In 2013 in North Cornwall, UK, an Amateur Radio Astronomer picked up a signal which he determined to be the LES1 that was built by MIT in 1965. The satellite never made it to its intended orbit and had been spinning out of control ever since.
LES1 was supposed to be delivered to the 2800 x 15000 km orbit, but a failure of a boost stage left LES1 in a 2800 km circular orbit.
Phil Williams, the amateur radio astronomer from near Bude, picked out the odd signal which was transmitting due to it tumbling end over end every four seconds as the solar panels became shadowed by the engine. “This gives the signal a particularly ghostly sound as the voltage from the solar panels fluctuates,” Williams said.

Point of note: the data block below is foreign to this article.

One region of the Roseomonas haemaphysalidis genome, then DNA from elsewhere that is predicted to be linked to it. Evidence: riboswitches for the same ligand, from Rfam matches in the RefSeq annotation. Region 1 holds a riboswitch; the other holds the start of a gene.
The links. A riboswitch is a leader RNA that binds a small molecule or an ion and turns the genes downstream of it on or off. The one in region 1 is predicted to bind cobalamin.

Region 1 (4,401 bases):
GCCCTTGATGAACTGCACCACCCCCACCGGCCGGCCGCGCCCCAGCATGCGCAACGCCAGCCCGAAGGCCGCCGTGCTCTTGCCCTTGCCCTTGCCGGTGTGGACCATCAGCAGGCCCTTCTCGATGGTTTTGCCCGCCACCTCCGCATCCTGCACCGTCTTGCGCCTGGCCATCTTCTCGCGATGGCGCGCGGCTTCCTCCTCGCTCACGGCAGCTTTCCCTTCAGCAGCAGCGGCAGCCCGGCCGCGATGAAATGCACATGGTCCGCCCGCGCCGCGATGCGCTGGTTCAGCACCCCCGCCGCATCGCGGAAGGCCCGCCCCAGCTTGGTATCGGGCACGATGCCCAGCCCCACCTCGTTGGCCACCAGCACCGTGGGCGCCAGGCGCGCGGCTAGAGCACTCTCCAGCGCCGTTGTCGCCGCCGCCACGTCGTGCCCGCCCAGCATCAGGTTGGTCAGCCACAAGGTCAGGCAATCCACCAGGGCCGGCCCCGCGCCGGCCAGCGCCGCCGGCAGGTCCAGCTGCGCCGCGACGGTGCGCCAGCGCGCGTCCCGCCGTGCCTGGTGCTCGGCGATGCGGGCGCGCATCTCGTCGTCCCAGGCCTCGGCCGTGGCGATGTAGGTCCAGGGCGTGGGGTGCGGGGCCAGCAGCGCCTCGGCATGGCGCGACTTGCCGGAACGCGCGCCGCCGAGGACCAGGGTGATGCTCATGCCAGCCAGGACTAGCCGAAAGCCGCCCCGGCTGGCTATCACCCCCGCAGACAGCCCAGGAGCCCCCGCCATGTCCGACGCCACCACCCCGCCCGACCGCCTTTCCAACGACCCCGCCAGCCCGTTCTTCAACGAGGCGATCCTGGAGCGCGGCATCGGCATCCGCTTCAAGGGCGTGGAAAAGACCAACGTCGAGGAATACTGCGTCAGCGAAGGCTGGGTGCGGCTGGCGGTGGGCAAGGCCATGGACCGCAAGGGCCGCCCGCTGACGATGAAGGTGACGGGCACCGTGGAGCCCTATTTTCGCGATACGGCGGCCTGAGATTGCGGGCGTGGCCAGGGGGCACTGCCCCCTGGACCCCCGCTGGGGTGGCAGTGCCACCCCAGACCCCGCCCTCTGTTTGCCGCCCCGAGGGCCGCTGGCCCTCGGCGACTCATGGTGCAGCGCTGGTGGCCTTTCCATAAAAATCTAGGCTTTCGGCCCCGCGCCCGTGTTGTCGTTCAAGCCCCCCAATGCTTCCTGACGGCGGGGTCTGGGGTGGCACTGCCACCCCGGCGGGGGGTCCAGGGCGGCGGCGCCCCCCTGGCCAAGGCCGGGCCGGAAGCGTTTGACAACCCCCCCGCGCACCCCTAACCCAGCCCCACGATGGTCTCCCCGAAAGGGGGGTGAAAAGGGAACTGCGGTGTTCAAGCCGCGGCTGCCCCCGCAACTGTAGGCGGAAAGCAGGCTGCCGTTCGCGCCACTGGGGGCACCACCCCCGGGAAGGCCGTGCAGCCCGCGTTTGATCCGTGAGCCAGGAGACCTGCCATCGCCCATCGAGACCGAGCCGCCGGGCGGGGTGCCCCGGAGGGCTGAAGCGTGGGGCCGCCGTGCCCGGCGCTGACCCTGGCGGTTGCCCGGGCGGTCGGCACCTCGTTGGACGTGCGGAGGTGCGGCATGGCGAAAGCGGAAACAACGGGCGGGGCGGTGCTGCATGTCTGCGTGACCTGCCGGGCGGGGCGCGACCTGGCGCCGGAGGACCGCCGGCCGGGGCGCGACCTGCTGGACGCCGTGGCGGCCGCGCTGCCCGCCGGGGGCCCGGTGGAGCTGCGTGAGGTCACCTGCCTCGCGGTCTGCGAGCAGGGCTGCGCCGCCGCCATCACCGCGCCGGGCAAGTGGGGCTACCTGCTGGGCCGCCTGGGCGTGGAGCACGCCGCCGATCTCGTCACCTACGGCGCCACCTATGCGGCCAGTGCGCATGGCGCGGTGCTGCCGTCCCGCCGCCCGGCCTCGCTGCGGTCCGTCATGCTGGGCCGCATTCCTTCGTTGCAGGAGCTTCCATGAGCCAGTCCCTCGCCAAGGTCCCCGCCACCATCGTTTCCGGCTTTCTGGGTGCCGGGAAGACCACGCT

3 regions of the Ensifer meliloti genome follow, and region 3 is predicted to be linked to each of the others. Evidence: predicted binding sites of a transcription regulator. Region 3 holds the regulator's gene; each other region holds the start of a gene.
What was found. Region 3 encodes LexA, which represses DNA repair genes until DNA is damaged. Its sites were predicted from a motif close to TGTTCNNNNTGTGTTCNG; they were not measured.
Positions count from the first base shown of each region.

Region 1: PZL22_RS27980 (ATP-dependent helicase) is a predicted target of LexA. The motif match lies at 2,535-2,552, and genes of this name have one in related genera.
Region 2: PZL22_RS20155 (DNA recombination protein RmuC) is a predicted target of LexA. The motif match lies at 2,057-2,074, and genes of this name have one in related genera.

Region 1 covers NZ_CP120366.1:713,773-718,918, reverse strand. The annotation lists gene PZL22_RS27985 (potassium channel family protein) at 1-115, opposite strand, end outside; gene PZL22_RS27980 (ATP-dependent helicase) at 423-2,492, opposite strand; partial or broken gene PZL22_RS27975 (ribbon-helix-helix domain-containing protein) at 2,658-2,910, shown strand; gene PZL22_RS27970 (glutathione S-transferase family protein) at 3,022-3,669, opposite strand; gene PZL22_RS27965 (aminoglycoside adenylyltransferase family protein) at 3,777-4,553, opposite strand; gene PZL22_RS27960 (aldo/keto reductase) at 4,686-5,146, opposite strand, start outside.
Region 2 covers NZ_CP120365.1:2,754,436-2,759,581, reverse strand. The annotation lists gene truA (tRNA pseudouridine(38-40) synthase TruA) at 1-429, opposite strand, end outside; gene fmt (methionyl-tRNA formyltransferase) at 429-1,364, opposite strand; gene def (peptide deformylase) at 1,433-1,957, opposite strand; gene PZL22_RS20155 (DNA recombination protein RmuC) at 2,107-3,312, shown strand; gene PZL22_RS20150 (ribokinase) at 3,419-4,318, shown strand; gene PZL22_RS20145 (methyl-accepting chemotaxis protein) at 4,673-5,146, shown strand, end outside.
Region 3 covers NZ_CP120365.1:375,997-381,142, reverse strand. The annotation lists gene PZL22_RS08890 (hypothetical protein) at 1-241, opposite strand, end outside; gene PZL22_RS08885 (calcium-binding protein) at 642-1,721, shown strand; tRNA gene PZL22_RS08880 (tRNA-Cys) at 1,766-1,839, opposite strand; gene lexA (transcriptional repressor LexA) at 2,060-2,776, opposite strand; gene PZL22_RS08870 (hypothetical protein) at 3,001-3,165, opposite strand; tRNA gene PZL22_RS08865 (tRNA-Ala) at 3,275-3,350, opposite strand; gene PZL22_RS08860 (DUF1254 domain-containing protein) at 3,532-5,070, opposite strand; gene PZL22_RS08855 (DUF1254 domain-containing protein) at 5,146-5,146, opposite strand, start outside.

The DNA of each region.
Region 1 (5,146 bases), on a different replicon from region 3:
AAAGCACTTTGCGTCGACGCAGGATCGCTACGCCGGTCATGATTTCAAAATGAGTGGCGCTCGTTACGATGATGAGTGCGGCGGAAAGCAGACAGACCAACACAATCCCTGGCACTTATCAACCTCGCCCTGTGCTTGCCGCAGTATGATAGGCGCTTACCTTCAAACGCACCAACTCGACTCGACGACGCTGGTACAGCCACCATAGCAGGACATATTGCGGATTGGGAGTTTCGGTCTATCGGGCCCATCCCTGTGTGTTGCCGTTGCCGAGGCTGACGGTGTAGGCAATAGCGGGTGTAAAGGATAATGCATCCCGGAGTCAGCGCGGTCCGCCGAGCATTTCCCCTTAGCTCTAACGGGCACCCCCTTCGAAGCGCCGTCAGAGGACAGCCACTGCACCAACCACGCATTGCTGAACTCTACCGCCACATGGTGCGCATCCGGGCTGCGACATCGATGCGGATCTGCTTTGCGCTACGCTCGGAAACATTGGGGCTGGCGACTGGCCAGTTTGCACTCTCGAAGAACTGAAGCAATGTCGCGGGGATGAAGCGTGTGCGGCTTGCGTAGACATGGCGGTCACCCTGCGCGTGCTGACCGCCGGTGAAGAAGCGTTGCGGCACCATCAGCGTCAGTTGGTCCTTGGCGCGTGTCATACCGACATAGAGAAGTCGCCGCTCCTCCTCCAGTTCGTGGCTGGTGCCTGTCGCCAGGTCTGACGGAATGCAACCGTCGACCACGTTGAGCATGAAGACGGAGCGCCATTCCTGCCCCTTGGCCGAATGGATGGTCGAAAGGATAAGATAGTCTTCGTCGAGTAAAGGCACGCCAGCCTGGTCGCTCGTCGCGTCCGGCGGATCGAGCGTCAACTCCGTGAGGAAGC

It’s more than likely the onboard batteries have disintegrated, and something else caused its 237Mhz transmission to resume when it was in sunlight.
The LES1 is about the size of a small automobile and should not cause any issues more than any other piece of space junk in orbit.
These old workhorses were clearly built to last. NASA should see if they can make it stop spinning and orient its solar panels to get consistent power. Or, they can get the aliens to do it for them.